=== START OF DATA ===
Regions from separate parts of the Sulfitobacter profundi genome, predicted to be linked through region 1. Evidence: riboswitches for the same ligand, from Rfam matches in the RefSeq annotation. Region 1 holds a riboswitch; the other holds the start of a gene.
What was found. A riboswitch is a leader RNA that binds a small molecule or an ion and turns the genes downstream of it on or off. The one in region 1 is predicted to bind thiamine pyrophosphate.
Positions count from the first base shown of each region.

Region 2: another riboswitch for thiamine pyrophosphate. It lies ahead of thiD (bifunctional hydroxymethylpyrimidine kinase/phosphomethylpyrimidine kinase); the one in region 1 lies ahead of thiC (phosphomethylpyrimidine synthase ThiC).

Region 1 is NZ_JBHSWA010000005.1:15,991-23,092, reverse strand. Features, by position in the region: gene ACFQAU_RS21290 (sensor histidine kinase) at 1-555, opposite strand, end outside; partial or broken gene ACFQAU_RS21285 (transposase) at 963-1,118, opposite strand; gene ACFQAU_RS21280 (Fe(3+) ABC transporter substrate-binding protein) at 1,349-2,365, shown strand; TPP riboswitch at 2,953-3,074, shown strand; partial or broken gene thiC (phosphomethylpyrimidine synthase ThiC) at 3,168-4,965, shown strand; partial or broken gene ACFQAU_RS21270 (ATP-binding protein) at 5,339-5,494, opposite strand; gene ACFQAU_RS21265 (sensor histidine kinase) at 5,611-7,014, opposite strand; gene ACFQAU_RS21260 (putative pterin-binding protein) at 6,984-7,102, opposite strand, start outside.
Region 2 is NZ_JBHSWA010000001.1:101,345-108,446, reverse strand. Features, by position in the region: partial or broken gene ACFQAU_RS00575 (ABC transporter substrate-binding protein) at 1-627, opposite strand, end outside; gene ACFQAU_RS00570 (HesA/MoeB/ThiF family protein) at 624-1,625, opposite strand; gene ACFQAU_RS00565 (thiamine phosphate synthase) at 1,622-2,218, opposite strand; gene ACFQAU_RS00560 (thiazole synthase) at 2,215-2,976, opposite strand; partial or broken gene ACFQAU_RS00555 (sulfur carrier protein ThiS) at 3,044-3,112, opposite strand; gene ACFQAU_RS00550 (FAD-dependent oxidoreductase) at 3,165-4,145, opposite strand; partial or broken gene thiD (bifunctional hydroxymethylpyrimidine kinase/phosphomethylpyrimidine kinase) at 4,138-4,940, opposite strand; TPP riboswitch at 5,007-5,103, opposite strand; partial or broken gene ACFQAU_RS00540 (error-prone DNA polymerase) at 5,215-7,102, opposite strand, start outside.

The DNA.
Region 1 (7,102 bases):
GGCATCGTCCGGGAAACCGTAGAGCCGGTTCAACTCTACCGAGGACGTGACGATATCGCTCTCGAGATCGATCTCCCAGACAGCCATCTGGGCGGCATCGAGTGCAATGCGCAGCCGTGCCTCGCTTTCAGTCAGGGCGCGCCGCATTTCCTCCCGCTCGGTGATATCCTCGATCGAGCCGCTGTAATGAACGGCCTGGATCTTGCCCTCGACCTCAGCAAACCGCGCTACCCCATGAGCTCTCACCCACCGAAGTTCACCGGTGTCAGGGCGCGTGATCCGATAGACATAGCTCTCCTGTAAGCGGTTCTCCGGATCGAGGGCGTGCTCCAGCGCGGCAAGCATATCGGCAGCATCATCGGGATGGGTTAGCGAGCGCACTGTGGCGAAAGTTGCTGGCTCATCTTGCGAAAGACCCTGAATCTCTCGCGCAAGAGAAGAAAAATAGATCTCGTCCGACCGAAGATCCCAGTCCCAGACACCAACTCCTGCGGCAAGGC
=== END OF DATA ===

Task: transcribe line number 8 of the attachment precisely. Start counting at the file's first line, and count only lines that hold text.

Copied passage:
Region 1 (7,102 bases):